Awaken the Inner Artist
All right, so when I was in college I met this guy named Chris, and I met him, we were at this barbecue and all of a sudden Chris showed up, and he was wearing bright pink socks and it was totally out of place. And so I asked someone hey, what's the deal with the socks? And they said, "Oh, that guy's an artist." And that statement was a really interesting phrase, and it made me realize that artists have this excuse to do or to be whatever they want. And if we can embrace that and become artists ourselves, well it gives us this freedom to do things and to create things in a way that might have been impossible before. I like how the painter, Robert Henri, talks about being an artist, and I'll read just a quick paragraph from one of his books. He says, "When the artist is alive in any person, whatever his or her kind of work may be, he or she becomes inventive, searching, daring, a self-expressing creature. He becomes interesting to other people, disturbs, upsets, enlightens, and opens wa...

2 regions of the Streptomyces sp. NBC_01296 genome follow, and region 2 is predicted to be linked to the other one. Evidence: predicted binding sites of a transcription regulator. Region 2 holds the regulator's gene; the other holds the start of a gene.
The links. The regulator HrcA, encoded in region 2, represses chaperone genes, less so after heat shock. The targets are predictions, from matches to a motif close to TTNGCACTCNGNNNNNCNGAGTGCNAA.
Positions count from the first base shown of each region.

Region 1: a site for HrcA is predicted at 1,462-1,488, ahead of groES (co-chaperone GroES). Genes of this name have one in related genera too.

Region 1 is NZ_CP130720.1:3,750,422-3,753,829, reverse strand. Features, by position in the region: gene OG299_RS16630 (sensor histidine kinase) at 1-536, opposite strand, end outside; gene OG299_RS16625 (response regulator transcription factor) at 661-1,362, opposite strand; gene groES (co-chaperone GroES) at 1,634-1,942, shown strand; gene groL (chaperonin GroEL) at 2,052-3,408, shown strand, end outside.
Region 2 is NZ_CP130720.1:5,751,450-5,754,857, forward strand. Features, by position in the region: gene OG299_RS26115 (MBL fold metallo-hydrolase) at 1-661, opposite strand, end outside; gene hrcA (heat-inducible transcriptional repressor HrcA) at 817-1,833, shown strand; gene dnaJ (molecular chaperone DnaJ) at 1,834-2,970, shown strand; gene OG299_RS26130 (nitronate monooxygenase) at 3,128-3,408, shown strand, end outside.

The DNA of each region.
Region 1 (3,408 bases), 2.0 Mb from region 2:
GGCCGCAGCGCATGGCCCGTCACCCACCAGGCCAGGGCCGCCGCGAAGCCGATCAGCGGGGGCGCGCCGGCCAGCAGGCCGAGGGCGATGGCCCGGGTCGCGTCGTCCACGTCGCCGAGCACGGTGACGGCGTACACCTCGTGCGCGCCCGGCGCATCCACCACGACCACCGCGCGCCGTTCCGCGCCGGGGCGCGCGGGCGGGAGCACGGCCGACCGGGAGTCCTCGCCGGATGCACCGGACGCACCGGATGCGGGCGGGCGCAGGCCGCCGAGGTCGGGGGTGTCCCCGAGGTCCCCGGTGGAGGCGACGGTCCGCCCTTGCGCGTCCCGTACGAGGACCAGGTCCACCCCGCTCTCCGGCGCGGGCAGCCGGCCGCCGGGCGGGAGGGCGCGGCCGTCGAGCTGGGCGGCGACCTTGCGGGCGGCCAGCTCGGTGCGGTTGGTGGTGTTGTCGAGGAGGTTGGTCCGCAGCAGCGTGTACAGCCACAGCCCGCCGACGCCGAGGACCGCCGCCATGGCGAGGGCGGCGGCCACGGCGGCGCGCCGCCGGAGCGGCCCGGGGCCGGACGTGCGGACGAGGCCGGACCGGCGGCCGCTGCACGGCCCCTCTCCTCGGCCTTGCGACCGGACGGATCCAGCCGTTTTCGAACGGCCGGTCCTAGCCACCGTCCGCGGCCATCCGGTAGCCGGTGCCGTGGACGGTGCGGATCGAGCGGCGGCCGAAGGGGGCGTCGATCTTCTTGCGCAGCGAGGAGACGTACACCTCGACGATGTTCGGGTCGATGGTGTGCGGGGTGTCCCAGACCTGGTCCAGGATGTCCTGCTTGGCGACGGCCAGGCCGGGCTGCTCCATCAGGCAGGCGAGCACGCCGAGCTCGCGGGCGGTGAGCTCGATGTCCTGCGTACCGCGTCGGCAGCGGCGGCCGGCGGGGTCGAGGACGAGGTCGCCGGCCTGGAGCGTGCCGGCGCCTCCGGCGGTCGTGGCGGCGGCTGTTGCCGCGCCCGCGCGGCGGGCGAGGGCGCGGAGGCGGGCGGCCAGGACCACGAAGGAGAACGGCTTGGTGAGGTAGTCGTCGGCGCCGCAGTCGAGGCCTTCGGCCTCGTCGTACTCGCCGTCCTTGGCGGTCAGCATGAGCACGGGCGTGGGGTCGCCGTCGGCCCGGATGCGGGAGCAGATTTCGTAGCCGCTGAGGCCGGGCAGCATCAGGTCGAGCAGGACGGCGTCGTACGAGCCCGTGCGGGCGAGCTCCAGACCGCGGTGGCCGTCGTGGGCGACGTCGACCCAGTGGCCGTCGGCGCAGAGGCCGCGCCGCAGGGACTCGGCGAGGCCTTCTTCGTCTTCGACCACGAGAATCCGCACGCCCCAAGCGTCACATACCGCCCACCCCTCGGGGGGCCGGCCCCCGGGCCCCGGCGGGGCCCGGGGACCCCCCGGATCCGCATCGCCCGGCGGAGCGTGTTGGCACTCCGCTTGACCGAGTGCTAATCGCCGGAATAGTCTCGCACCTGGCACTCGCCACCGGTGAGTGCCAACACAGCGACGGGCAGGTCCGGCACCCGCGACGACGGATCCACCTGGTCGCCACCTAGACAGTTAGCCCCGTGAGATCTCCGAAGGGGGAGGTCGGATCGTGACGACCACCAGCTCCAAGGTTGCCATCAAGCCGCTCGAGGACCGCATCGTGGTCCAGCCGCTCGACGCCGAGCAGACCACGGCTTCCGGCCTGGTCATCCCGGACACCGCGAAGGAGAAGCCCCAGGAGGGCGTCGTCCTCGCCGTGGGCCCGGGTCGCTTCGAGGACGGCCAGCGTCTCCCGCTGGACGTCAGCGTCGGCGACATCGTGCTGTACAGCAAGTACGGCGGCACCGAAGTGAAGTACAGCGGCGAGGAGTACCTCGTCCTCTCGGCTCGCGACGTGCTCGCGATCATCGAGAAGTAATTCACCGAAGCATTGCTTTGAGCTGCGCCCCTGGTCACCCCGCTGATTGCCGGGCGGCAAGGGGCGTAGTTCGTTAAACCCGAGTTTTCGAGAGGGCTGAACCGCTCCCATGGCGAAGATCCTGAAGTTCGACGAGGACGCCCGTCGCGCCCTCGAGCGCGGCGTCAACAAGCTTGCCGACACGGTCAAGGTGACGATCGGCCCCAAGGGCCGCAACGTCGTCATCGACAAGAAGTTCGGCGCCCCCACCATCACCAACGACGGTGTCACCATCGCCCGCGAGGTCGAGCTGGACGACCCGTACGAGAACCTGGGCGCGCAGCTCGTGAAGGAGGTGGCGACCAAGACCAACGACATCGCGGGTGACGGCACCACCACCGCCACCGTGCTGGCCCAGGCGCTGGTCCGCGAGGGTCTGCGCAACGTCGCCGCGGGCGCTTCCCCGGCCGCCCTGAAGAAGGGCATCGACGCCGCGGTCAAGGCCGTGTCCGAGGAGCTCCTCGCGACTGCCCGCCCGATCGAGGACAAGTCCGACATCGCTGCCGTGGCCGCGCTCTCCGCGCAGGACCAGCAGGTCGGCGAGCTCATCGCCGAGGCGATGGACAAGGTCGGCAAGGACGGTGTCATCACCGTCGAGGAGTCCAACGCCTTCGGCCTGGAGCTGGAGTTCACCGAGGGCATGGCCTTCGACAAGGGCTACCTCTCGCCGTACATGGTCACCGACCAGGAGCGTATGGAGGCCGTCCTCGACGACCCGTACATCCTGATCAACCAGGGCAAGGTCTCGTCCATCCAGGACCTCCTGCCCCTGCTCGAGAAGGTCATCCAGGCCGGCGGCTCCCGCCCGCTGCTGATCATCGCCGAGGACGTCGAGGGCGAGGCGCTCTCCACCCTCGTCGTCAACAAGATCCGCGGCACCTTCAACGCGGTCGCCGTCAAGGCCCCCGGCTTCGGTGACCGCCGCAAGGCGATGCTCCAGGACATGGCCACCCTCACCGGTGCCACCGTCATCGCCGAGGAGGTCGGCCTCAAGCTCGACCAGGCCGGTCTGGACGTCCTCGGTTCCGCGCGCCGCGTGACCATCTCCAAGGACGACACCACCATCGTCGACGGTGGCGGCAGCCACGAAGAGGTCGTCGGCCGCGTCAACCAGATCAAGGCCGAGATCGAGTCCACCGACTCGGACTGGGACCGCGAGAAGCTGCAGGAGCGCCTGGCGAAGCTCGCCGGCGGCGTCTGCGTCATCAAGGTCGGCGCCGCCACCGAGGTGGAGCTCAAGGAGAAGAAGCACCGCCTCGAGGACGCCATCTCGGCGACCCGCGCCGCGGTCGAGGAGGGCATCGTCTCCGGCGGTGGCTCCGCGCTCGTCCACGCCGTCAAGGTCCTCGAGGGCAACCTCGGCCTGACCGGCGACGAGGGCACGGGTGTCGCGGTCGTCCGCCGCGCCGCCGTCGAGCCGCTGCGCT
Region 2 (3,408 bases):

ys for a better understanding. Where there are those who are not artists trying to close the book, he opens it, shows that there are always more pages possible." And that was definitely true with Chris. I mean, he was always showing us that there were so many more ways to live life, like the time when he decided to change his hair. He was always doing crazy things to his hair, but this one time it was the best. So he had longer hair, but then he shaved it off so that it was all bald right here, but he left it long on one side, and then he created the combover. He was a guy in college who had this combover. It was one of the funniest things you've ever seen, and I think artists do that. They have fun, they're quirky, they're individuals, they are alive. And when someone else is alive like that, it makes you want to be alive yourself, and that creative spark, well it thrives. There's a lot that can be said about art and people have said different things, like what Robert Henri said. Seth Godin, who many of us know and value his insight, he says, you know, "Art, rather than thinking of it as some big thing, it's anything that's creative, passionate or personal, and great art resonates with the viewer, not only the creator. An artist is someone who uses bravery, insight, creativity, and boldness to challenge the status quo. An artist takes it personally." I love that. Art is personal, right? The trouble is most of us, if someone were to ask you, "Hey, are you an artist?" No, no, I'm not an artist. I'm just a producer, or I'm not an artist, I just create photographs. Or I'm not an artist, I do these other things. Because sometimes we tend to think of art in a very limited way. Maybe we limit it to certain types of things to do, like painting, perhaps then if you're a painter maybe you're an artist or whatever. And so that limits a lot of us from adopting that sense, adopting the ability to wear, I think, pink socks. And so if that's you, I want you to think about this a little bit differently. Rather than saying okay, I'm an artist, if that doesn't feel right, think about the "art of" and try to ask yourself well, what could I do that's more the art of? The art of making a sandwich, right? There is an art of that, and there's so many things. There's an art of being a man, there's an art of cooking, there's an art of photography, an art of film-making, an art of reading books, an art of listening. There's a great art of listening, or an art of learning when you watch this course like this. There is an art to trying to distill and to absorb all the information that you have. And if we can adopt that "art of" perspective, I think it gets us closer to being that artist who is a bit more creative and alive. And so for me that's, or for this particular exercise or this segment, I should say, that's my idea for you, is to come up with two ways today that you can adopt this "art of" kind of concept or philosophical approach, and do something in a specific way. If you are a photographer, say you know, I'm gonna look at the art of portraiture and create a portrait as if I were an artist, kind of impersonate an artist, just try it on for size. Or if you're gonna make a sandwich for lunch, make an art out of it, and make it the most beautiful sandwich that you've ever seen. Exercise that artistic muscle in order to grow in that way. All right, well what about digging deeper into this whole concept of adopting and awakening the inner artist inside? Well, I have a couple of books for you. The first one is The Art Spirit, which is by Robert Henri. It's the book that I read from you here. This is a really interesting treatise and manifesto about what it means to be an artist, and he was a painter who isn't alive anymore, but had some phenomenal things to say about how we approach what we do. And you don't have to be a painter at all to like this book. The next one is an old classic, right? It's The Artist's Way, and The Artist's Way has been around forever, and almost everyone loves and refers to that book. And so what happens with books like that is they become a little bit cliche, and we think well, I don't really need to read it. It isn't for me. But I encourage you to revisit that one, and to look at some of the practices there, like the morning pages or just to go through a few of those exercises and absorb that one in a deeper and a more fresh way. All right, well in closing, the actionable step that you can take is to adopt that "art of" mentality, and to do two things, just two simple things today.